[Gasification] How anaerobic digestion produces renewable energy
Bruce Wilson Contracting
bwc at ptd.net
Wed Jun 1 09:54:34 CDT 2022
On 5/7/2022 10:29 PM, hugh at austrop.org.au wrote:
> Thanks Bruce
> but what you are referring to would be a commercial digester with a
> well insulated tank, an integral mixer and perhaps a heater.
> Unfortunately Home Biogas systems are far simpler - but are dependent on
> local conditions to work. Even here in the wet tropics (16•S) winter
> temperatures can go as low as 13C. Putting in a heater, would consume
> a significant amount of our power (we are solar). Had we really been
> aware - we could have installed an insulated jacket, but in this
> it would have failed quickly - moisture and various organisms setting
> up home there (in fact they could have punctured the tank - chomp!).
> So these are
> great in warm and dry environments - and as they are inherently smelly
> most would not want them too close to the dwelling.
> However homogenisation really does speed things up.
> There is obviously a market for a better design - but we have the issue
> of gas storage - which HomeBiogas solves quite elegantly with the top
> bladder (which takes no extra space). A gasometer style storage would
> be fine
> except for the space issue. Compression brings on a whole collection
> of other
> There is no free lunch! (or cooking heat)
> On 07.05.2022 9:14 pm, Bruce Wilson Contracting wrote:
>> Just a quick primer on methane digesters, it is a two part process,
>> first is the acidification stage where bacteria turn the waste to
>> acids. The bacteria do not have teeth or mobility, so putting what you
>> put into the digester through a grinder helps break it down so the
>> bacteria can access the nutrients. These acid producing bacteria
>> produce CO2. After the acids are produced the methanogenic bacteria
>> digest the acids and produce methane. Gentle mixing is called for
>> because so that the bacteria can access the nutrients to be digested,
>> the bacteria that produce the methane stop producing methane when
>> agitated which is why gentle mixing is called for. There are two ideal
>> temperatures for digesters, 120 degrees F, or thermophylic and 100
>> degrees F mesophylic. A ten degree drop in temperature leads to a
>> twenty percent drop in gas output. Thermophylic produces more gas but
>> is more finicky, mesophylic is much more forgiving. Bacterial seeding
>> can help a digester get started.
>> On 5/4/2022 1:19 AM, hugh at austrop.org.au wrote:
>>> we have one of the original Israeli HomeBiogas systems. Living
>>> where we do - we had problems
>>> getting fresh cow shit. It was a disaster - mostly CO2. So we
>>> emptied, flushed and sterilized
>>> it and a (not so local) dairy provided 60 litres of fresh cow shit.
>>> Then Covid hit and our supply
>>> of local ex-restaurant waste stopped. (we didn't produce enough
>>> ourselves). 2 years later (the system
>>> having been been totally ignored), it started to inflate. Evidently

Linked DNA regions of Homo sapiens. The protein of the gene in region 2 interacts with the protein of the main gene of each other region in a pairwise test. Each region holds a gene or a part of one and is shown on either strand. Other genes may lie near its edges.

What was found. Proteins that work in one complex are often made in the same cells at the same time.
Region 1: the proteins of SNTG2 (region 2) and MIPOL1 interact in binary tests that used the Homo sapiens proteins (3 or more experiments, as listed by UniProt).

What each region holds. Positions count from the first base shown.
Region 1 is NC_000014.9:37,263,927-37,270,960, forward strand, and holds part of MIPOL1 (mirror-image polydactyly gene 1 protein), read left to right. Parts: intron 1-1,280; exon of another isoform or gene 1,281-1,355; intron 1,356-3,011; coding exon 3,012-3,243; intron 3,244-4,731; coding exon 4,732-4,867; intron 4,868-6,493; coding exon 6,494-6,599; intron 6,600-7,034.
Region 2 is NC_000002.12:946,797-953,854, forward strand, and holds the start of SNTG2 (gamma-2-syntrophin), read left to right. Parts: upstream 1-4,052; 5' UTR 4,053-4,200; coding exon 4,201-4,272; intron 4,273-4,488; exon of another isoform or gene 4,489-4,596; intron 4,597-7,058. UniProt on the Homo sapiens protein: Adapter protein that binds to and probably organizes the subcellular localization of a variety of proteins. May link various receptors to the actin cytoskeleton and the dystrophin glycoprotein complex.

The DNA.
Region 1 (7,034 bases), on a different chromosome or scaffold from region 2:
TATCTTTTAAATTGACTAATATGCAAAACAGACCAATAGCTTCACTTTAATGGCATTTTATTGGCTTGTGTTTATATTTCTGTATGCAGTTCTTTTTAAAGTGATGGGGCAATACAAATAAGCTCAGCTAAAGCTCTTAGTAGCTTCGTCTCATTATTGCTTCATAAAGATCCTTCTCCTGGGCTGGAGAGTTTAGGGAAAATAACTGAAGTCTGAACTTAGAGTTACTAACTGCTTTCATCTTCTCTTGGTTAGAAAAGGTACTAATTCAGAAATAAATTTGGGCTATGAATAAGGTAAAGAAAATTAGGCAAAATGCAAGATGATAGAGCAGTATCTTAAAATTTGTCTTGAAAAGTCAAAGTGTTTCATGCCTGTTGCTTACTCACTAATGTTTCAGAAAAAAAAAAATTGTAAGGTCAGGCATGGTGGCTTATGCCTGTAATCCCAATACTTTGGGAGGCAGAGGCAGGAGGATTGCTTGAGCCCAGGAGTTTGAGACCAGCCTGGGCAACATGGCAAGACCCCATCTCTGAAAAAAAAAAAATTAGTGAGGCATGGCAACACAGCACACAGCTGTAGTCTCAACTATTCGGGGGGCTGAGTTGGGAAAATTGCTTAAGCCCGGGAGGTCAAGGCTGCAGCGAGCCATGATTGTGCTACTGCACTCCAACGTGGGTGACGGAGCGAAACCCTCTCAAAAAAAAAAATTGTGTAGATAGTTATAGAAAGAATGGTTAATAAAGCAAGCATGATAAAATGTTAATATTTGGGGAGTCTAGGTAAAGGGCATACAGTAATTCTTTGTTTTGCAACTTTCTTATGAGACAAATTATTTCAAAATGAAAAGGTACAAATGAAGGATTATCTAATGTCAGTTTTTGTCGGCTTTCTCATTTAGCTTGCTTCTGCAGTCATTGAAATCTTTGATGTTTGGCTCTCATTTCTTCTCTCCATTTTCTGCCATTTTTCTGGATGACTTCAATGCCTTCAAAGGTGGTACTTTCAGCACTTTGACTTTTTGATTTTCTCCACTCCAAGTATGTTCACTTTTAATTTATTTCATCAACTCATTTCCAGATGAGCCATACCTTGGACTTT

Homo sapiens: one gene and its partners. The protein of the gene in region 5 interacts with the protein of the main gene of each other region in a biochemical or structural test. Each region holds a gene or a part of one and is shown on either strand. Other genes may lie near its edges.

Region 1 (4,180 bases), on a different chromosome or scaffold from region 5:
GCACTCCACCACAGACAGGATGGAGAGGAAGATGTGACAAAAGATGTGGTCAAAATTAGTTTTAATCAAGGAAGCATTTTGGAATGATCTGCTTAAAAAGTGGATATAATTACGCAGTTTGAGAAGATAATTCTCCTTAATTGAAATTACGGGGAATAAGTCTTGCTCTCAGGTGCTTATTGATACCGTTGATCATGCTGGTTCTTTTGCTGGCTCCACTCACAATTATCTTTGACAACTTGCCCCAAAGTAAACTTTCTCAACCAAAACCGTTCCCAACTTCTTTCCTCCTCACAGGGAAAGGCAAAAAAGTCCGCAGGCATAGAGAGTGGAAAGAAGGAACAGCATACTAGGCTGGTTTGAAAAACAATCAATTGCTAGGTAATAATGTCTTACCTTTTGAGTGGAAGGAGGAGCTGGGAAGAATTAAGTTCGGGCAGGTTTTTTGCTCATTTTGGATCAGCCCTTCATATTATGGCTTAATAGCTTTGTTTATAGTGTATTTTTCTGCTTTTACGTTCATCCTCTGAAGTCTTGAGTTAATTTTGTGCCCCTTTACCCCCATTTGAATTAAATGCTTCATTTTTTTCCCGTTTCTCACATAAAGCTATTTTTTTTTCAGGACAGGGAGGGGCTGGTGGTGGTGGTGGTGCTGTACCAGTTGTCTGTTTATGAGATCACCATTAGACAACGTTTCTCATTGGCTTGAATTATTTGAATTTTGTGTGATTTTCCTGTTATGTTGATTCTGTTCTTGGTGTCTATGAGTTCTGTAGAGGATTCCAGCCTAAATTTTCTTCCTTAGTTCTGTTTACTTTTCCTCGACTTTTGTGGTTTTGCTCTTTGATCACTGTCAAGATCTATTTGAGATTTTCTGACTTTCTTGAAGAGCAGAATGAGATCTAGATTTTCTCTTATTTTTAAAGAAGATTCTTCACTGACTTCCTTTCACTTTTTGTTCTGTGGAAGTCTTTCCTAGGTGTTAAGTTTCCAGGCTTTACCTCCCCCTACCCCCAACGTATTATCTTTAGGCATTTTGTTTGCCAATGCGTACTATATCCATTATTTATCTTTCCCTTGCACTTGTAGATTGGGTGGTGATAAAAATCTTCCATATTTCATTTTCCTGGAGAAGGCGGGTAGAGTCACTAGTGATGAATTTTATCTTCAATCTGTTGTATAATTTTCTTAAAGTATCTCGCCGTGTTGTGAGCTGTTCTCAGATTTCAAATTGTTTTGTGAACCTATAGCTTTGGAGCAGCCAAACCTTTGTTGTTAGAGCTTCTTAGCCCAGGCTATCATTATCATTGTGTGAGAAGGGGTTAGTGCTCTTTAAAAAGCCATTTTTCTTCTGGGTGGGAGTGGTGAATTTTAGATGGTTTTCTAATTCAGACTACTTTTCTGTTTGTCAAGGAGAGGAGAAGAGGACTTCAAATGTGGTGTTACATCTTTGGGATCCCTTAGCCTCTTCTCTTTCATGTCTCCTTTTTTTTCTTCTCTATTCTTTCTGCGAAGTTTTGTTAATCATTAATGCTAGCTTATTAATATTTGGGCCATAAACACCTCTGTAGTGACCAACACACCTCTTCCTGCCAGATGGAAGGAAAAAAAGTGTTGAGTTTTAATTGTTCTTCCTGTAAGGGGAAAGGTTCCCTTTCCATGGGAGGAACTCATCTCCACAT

>>> the battle between the CO2
>>> producers and the methanogens had finished, and to our delight the
>>> gas appears to be pure methane. So
>>> we have been using this now for months for a significant amount of
>>> our cooking.
>>> However - we homogenise everything.that goes in - this speeds up the
>>> digestion process greatly,
>>> and means that we are not getting a residue of indigestible material
>>> in the digester tank
>>> (which was a major problem with the initial clean out).
>>> And yes - we should be using the copious liquid fertiliser that the
>>> system produces - too much
>>> else going on and not enough hands available.
>>> Homogenising - we use a modified Kambrook Power-drive stick mixer -
>>> with a modified end (cut the
>>> loops off). So long as there is little fibrous material, or any
>>> really hard stuff (bottle tops etc)
>>> it is a quite amazing machine.
>>> (also HomeBiogas have developed a toilet system that feeds the
>>> digester directly. Wish we had had one!)
>>> Worth the effort.
>>> On 04.05.2022 2:22 pm, Anand Karve wrote:
>>>> Dear all,
>>>> I developed in 2003 the urban domestic biogas plant which works
>>>> without dung, but uses only domestic food waste as feedstock. The
>>>> effluent slurry of this biogas plant is watery. I applied it regularly
>>>> to an experimental plot of garlic. It was just a feeler trial to see
>>>> how the plants responded to the effluent. To my surprise, the plot
>>>> receiving the slurry gave higher yield of garlic bulbs than the plot
>>>> receiving the recommended dose of chemical fertilizers. The area of
>>>> both the plots was equal.
>>>> Yours Anand Karve
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Bruce Wilson LEED AP, Project Developer at GEMMasterPlanning www.gemmasterplanning.com
Bruce Wilson Contracting, bwc at ptd.net, 610-282-0822
Environmentally Sustainable Renovation, Restoration and New Construction.
Energy Efficiency Improvement Contracting and Sustainable Consulting
PA Registered Contractor PA#10930,
Celebrating 45 years in Business.
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